Samsung, LG Innotek, GE and Osram Sylvania believe they’ll become one of the dominant LED lighting suppliers. Samsung and LG currently enjoy hefty revenues and profits from their consumer electronic businesses, and understandably believe their semiconductor-manufacturing prowess will settle their win for LED lighting that also uses similar technologies.
Samsung is bullish on LED lighting and exclusively used LED lamps and luminaires to display their LED products while providing general illumination in their booth. GE is confident because of its long and glorious history in many high-tech industries, including lighting, electrical appliances, power generators and avionics.
Nonetheless, the unanswered question remains: Can LED replacement lamps and luminaires provide desirable illumination over large, volumetric space with good color quality, and at low cost?
Cost savings necessary
Because cost savings from energy efficiency and longevity are theoretical, the on-shelf cost must be low enough for consumers to consider LED replacement lamps. Key innovations in numerous areas, including compound semiconductor materials, processing, packaging, testing, automation and qualification remain necessary to ensure reliable, LED-lighting products for illumination applications.
To produce the desirable illumination for commercial and residential illumination applications, key design and engineering innovations must ultimately produce optimized solutions in such multi-disciplinary domains as secondary optics, thermal management, electronic drivers and overall, mechanical-form elements. Currently, creating and adopting uniform standards amid such various technical disciplines and depths poses an enormous challenge.
In selective applications, however, LED replacement lamps are making notable advancements. These include high-end, recess-mounted downlights in such places as restaurants, hotel lobbies and law offices that have traditionally used halogen or incandescent lamps.
USAI Lighting (New Windsor, NY) has manufactured downlights for three generations and, at Lightfair, stated the company was switching to LED luminaires. To create broader light distribution than those offered by downlights, innovation in secondary optics will become paramount. Global Lighting and Pixi Flatlight are among the companies at Lightfair that spoke about their light guide technologies that can tailor light distribution for suited uses.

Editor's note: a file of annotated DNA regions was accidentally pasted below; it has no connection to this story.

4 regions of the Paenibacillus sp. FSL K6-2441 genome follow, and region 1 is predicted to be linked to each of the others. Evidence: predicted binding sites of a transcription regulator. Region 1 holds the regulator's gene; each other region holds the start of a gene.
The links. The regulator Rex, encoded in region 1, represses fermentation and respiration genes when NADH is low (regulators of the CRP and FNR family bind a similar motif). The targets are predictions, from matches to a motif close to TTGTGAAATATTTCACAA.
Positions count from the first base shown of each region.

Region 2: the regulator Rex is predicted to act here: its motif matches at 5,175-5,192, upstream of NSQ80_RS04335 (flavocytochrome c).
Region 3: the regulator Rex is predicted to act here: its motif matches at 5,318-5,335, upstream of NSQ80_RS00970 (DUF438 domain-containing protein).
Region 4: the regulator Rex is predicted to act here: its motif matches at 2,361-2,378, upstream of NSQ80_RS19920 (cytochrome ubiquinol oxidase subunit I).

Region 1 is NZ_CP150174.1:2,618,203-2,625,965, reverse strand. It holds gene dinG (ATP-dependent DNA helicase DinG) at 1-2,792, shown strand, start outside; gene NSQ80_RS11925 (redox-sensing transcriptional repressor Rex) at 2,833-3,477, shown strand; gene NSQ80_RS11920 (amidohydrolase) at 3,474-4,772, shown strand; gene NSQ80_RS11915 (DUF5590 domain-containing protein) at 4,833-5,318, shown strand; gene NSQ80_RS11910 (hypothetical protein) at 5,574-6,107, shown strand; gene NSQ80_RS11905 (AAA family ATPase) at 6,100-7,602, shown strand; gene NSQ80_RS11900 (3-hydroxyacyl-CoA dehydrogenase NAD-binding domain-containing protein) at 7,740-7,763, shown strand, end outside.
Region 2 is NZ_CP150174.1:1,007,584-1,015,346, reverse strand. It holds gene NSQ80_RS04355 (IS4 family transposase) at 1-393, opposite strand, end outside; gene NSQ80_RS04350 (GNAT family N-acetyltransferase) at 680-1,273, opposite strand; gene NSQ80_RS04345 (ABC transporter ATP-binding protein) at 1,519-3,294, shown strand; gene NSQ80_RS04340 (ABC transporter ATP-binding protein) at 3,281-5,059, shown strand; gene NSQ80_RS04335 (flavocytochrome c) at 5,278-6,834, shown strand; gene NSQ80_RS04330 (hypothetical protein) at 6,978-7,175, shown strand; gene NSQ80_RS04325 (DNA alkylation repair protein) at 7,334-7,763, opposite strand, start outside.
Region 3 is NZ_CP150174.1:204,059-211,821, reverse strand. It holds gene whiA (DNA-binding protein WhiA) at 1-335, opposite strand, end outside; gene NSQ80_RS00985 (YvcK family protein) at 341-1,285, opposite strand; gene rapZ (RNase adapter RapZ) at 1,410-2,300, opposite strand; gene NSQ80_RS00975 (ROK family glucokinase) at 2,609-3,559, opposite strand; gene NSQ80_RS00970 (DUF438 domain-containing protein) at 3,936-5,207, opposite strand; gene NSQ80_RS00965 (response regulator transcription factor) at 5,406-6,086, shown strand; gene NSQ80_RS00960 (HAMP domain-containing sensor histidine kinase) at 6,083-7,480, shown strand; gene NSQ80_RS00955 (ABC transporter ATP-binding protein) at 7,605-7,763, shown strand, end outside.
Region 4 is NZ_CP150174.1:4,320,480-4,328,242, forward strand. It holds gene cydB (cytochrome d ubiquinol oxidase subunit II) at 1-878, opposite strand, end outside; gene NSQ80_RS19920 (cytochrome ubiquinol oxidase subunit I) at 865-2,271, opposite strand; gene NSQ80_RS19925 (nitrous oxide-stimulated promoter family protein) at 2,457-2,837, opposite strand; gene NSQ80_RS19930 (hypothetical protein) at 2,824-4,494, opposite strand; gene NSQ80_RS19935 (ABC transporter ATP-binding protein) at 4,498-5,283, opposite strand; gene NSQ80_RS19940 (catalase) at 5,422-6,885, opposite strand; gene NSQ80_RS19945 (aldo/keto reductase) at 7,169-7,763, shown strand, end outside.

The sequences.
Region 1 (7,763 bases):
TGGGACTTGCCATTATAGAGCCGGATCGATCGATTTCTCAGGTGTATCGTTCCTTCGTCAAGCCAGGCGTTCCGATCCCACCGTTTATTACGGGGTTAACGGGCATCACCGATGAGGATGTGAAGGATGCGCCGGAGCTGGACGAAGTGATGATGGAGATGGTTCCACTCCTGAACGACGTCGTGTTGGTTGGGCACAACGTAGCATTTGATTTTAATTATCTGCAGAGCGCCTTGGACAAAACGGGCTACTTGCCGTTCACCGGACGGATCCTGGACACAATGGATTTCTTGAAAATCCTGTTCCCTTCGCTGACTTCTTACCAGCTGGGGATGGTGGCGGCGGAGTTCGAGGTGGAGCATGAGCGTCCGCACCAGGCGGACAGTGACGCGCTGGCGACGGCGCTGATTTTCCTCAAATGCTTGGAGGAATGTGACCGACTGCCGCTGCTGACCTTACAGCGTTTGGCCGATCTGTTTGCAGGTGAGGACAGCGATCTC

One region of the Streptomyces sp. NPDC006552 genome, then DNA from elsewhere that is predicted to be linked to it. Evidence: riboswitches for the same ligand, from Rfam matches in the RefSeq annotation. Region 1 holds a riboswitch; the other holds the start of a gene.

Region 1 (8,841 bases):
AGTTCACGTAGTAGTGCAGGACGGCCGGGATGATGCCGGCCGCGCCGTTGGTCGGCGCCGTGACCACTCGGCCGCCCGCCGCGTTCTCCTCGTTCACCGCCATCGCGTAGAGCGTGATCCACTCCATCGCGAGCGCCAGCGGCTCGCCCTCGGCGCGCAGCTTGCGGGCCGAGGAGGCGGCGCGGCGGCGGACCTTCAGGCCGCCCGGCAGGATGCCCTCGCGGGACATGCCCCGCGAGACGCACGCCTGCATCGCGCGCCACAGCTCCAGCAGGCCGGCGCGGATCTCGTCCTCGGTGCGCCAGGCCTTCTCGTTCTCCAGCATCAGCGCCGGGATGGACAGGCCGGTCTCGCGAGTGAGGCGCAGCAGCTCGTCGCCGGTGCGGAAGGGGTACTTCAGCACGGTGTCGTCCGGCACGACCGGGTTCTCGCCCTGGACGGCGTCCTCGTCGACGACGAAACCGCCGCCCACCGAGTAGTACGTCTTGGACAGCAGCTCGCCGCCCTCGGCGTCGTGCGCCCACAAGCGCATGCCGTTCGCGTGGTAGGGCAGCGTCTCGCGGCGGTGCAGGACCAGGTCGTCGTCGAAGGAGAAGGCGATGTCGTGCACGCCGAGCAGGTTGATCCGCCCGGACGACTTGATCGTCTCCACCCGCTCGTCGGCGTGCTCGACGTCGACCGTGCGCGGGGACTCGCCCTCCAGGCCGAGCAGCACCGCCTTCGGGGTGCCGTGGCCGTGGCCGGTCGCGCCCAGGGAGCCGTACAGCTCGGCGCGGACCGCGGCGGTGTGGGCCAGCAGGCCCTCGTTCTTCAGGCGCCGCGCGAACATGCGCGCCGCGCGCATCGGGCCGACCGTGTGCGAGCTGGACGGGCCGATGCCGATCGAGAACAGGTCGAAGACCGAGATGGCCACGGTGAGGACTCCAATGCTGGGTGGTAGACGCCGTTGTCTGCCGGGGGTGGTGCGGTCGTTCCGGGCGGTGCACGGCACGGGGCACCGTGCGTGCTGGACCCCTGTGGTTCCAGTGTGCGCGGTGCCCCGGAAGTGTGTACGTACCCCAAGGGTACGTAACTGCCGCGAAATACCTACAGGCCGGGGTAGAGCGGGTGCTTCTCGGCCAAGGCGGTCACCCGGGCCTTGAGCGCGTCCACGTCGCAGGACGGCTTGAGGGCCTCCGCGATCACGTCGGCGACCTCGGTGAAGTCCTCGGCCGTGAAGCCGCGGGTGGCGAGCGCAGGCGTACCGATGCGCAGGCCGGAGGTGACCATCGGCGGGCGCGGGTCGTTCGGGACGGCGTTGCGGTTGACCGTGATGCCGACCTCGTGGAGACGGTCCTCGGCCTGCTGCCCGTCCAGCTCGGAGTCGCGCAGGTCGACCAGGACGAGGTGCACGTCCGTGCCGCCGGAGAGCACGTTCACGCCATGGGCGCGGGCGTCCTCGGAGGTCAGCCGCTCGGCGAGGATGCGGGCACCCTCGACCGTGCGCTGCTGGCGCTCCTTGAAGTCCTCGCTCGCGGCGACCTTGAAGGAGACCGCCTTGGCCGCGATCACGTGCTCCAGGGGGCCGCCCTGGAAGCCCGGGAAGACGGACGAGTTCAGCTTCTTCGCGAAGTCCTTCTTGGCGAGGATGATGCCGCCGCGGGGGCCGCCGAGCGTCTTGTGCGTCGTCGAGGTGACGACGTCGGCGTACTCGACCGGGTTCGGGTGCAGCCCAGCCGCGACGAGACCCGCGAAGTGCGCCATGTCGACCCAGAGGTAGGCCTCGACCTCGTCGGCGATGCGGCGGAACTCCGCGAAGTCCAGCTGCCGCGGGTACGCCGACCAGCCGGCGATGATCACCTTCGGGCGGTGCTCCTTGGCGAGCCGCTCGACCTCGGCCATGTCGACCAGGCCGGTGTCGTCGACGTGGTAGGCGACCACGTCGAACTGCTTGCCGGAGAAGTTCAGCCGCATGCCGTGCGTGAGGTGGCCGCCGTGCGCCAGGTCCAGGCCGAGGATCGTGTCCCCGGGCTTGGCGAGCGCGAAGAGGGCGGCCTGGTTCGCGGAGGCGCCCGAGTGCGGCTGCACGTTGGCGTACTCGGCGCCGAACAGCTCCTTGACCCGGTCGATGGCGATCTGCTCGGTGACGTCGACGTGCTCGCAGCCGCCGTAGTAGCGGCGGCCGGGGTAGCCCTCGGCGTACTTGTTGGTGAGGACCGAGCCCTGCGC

LED lighting is also penetrating outdoor lighting. Such driver companies as Lutron, ERG and Phihong displayed LED drivers that apply intelligent, ambient-light sensing systems to adjust indoor and outdoor illumination.
Six years ago, I envisioned a local, DC-grid overlay in buildings as a great benefit for LED lighting, as well as such communication devices as laptops, tablets and smart phones. Emerge Alliance (www.emergealliance.org) is making this concept a reality with its DC micro grid for offices and homes. The system allows efficient energy use for both LED and fluorescent-lamp applications.
Similarly, I have encouraged the use of lower, LED-drive currents for general illumination applications and now see interesting developments in choices that apply lower current drives (65 mA to 250 mA) in many LED modules. This is a better adoption for general lighting applications than the higher levels (750 mA and higher) pursued by many LED suppliers.
As new technologies mature, high-level technical demands eventually cause confusion to disappear. Unfortunately, the process can take a long time.
The world needs light
Another reminiscent sign indicating the LED industry is overheated comes through Lightfair’s keynote speech by Silicon Valley entrepreneur and venture capitalist, Vinod Khosla. He touted such luxurious LED lighting functionalities as mood lighting at dawn, dusk, and other times of the day. While he offered a strong vision on future, lighting-technology breakthroughs and their possible extravagant functions, it remains that most of the world’s population doesn’t have lighting during dark hours that meets basic demands. This should be a high priority for the lighting industry, along with creating a sustainable environment.
LED signage will remain, and the business will grow further; but extension of such business success isn’t necessarily clear for other illumination applications. Time alone will determine whether LED lamps will become the primary choice for virtually all illumination applications. In the U.S. and Canada, consumers will decide on LED lighting.
Further, expect improved incandescent (of halogen types or hybrids) and fluorescent lamps to impede the growth of LEDs as a common illuminator. An example is Osram Sylvania’s new high-efficiency, color-quality linear T8 lamps that won an LFI Innovation Award this year.